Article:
Netflix released its adaptation of Gerard Way and Gabriel Ba’s comic book The Umbrella Academy earlier this month and the show is nearly as weird as its source material. The basic premise of the show is taken straight from the first volume, but there are elements which have been pulled from the second volume as well with a generous sprinkle of straight-up changes.

To make things easy for you, here are 12 points which show the biggest differences between the comics and the show.

Spoilers ahead. If you haven’t watched the show yet, bookmark this article, watch the show, and then read the article to your heart’s content.

1. Luther literally has the body of a Martian gorilla in the comics.

Remember when Sir Reginald Hargreeves injected Luther with the ‘chimpanzee’ DNA to save his life? Well, in the comics, he does no such thing. Instead, he transplants his head on to the body of a gorilla.

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2. Allison’s power in the comics didn’t just affect individual people, but also altered the reality around her.

In the show, Allison controls people’s minds just by whispering in their ear. Her power seems to be limited to just that. However, in the comics, Allison’s words have the power to alter reality around her.


3. Allison also wasn’t a famous actress in the comics.

It’s quite clear that Allison abused her powers to become an actress in the series. However in the comics, she does no such thing. On top of that, she loses an arm as a child when she was held hostage by Dr. Terminal. 


4. Klaus’ telekinetic abilities weren’t made part of the show.

Yes, he can talk to the dead in the comics, but in addition to that, he also has access to some powerful telekinetic abilities – one that can stop a 40,000 tonne chunk of moon dead in the tracks. A plausible explanation is that since he was stoned most of the time, he didn’t know the full potential of his powers (Sir Reginald Hargreeves points that out in the dream sequence).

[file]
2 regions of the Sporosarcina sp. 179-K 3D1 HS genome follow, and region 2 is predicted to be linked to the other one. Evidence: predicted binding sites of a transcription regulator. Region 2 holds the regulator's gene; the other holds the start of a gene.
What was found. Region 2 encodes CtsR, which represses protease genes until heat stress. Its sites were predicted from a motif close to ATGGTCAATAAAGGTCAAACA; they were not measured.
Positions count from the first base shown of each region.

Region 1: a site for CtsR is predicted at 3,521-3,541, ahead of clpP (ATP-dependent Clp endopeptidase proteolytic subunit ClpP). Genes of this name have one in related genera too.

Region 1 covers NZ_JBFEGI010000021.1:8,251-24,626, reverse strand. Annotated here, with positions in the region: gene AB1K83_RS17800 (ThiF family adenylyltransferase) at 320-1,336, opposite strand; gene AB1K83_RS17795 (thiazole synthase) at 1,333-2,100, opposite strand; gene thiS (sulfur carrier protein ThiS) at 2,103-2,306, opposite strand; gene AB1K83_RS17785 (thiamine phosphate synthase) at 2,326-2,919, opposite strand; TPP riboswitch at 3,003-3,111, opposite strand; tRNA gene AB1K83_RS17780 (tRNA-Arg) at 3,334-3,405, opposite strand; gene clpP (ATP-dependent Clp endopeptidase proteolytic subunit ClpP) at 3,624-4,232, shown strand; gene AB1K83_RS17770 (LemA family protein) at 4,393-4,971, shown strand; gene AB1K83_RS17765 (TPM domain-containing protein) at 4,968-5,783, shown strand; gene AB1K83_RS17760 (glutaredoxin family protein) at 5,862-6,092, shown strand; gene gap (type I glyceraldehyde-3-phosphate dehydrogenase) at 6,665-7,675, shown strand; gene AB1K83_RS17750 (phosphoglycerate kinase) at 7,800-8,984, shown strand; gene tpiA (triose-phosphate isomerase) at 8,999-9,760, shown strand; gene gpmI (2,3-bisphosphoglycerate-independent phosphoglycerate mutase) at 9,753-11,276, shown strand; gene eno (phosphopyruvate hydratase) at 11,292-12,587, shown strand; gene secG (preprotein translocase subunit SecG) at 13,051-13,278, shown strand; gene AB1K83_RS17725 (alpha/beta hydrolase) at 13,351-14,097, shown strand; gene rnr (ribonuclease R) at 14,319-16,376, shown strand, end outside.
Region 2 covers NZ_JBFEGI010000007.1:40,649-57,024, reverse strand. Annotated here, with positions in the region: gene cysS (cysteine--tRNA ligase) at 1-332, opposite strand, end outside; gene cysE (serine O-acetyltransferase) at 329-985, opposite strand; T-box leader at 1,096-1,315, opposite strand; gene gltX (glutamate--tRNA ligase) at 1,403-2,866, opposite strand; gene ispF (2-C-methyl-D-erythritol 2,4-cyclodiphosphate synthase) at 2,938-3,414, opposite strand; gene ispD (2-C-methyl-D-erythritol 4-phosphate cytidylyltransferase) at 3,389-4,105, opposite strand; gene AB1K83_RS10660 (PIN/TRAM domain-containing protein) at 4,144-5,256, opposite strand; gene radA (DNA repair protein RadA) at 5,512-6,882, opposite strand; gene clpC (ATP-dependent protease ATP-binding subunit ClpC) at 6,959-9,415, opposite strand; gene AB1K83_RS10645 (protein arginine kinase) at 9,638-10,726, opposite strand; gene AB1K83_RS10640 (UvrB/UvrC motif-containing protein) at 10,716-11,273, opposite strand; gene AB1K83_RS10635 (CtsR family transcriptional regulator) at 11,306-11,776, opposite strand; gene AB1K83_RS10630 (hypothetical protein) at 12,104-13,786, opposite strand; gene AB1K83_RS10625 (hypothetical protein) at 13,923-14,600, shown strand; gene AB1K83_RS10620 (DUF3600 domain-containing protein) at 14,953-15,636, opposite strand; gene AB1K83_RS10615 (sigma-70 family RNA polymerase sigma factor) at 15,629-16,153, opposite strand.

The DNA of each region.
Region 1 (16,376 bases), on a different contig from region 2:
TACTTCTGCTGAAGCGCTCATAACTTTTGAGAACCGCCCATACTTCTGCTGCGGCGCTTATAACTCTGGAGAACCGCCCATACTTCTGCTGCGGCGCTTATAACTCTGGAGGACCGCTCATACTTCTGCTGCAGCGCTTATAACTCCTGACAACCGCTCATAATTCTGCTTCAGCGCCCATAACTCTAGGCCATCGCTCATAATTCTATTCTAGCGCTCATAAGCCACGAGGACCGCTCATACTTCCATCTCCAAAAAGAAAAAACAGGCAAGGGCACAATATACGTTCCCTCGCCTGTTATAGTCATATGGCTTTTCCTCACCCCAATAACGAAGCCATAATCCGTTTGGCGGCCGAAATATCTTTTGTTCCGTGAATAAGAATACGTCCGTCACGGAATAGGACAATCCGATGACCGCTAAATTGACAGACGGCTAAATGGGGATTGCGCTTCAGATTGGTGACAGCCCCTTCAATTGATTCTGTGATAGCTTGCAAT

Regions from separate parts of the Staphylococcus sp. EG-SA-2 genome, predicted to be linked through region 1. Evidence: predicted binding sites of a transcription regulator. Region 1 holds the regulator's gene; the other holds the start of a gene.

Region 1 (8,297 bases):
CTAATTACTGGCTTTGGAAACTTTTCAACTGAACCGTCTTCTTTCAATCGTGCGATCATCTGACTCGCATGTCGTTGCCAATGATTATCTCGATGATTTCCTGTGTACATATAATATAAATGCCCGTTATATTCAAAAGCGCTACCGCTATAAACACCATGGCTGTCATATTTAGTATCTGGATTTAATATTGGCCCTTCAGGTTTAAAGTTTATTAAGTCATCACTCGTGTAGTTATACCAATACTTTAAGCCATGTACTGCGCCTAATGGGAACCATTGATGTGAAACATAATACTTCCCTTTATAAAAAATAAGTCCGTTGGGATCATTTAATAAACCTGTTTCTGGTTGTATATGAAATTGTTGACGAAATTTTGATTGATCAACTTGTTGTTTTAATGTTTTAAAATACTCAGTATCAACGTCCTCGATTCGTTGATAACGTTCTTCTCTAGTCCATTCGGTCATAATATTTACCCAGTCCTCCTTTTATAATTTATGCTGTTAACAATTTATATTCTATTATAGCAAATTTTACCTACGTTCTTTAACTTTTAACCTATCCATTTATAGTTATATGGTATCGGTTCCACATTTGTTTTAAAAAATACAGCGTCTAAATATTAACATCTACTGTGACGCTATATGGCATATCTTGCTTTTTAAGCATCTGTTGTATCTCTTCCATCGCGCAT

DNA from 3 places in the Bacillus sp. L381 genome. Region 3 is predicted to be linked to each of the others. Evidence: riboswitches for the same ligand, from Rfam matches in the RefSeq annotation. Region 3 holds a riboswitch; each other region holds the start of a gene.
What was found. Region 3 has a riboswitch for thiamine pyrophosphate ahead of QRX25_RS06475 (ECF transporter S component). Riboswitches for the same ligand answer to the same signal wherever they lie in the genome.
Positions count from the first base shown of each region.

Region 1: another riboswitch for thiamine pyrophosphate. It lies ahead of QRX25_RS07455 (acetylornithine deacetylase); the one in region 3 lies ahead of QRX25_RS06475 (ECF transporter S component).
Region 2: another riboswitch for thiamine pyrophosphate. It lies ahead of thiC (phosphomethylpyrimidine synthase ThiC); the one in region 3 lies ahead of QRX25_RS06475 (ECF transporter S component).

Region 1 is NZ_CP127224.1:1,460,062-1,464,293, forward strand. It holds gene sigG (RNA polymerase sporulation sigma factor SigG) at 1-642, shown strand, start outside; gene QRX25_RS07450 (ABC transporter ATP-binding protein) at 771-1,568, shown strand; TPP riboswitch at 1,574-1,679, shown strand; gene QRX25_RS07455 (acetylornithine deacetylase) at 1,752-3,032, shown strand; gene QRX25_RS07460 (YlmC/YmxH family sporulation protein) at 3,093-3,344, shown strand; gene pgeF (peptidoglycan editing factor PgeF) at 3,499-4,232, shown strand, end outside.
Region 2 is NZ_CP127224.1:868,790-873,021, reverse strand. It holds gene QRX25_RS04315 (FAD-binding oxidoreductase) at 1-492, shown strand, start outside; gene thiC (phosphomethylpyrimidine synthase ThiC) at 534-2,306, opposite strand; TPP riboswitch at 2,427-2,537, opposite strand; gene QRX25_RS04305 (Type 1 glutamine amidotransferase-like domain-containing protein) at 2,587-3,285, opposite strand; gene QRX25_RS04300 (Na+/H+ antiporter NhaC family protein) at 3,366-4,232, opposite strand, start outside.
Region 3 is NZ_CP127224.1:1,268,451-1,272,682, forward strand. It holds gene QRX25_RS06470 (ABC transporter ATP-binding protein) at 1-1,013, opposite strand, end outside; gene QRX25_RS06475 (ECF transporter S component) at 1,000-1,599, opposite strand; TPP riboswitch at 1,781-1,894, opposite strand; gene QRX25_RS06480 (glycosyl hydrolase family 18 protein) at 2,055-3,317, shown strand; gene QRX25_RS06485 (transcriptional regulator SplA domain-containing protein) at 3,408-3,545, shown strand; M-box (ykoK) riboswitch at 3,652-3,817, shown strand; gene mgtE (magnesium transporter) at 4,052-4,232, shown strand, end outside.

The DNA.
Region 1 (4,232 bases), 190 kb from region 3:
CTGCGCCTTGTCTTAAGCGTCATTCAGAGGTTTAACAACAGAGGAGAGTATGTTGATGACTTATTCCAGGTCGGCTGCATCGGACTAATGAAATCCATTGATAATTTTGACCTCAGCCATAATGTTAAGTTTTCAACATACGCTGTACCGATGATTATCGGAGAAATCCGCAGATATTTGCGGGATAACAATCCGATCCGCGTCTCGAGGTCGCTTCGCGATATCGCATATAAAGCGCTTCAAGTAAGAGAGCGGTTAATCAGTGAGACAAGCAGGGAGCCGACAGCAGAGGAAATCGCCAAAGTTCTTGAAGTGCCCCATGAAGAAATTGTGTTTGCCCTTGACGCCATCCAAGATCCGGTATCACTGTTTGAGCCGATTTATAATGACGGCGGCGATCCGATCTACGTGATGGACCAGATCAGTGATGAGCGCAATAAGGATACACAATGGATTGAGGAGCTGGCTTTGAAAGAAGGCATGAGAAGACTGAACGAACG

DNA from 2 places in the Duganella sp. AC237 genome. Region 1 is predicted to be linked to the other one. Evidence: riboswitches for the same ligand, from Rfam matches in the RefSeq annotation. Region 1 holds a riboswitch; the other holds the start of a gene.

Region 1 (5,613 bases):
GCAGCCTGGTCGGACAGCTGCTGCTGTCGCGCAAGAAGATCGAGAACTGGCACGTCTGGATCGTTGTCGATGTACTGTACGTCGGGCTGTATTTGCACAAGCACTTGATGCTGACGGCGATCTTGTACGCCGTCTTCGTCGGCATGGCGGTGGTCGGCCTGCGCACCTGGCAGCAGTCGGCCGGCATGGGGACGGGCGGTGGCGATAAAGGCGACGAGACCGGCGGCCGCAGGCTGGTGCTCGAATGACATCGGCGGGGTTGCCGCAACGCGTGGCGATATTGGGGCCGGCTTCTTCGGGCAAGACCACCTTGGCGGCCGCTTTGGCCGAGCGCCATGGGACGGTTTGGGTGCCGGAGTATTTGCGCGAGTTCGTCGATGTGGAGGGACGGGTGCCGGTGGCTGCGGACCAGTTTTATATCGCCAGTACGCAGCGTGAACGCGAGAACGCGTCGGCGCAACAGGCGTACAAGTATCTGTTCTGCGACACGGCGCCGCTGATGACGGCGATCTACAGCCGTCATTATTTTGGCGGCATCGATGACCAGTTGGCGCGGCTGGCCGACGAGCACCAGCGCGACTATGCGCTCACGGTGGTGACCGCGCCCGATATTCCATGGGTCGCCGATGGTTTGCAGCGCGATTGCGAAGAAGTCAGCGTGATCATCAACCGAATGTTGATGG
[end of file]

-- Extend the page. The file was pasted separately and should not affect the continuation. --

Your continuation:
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5. In the comics, the monocle has magical properties which gives abilities to the people who wear it.

The comics’ version of the monocle gave the wearer the ability to see the truth about individuals and their past. Anyhow, it can’t be said for certain if the monocle in the series had the same powers too. Because you know, the hot-headed-father-hating Diego tossed it into the ocean early on in the show.

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6. Hazel and Cha-Cha were never involved in stopping the apocalypse.

The show would have taken a completely different path if the murderous duo remained absent. Interestingly, they didn’t make their first appearance until the second volume of the comics. They also weren’t involved in inciting or stopping the apocalypse.

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7. Ben isn’t a major character in the comics.

We know that Ben died when he was still a kid. In the show, he appears as a ghost to Klaus and joins the fight against the agents of The Commission. However in the comics, Ben is neither a constant companion to Klaus nor does he help in the fight to prevent the apocalypse.


8. In the comics, Five’s former boss is a talking goldfish with a genius-level intellect.

In the show, Five’s boss at Temps Aeternalis (The Commission) is a no-nonsense Kate Walsh type. But in the comics, his boss is actually a goldfish. The only thing which binds the comics and the series together is the fact that they both tried to kill their boss. 


9. There is no Detective Patch in the comics but a grumpy old detective called Inspector Lupo.

Inspector Lupo and Diego share a similar work relationship together in the comics as Diego does with Patch in the show. Diego would occassionaly drop in on the detective to find out information on his cases, sort of like Commissioner Gordon and Batman.


10. Vanya treads the path of villainy after she gets chosen to play the Apocalypse Suite by the conductor.

In the show, Vanya is shown to be manipulated by Leonard Peabody into unleashing her newly-discovered abilities. In the comics, however, Vanya falls under the sway of Orchestra Verdammten who aimed at destroying the world with her power.


11. In the comics, Klaus goes to heaven after being shot dead by Hazel and Cha-Cha.

In the show, Klaus hits his head and meets God while his body struggles to survive. In the comics, however, the assassin duo shoots him dead. He eventually goes to heaven which, sadly, is just a desert rendered in black and white. 

The comics’ version of God is a cowboy who resembles Bob Dylan and is politically incorrect, racist, and homophobic. Whereas in the show, God is a young girl.

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*Jumps back in time to watch the entire show again.*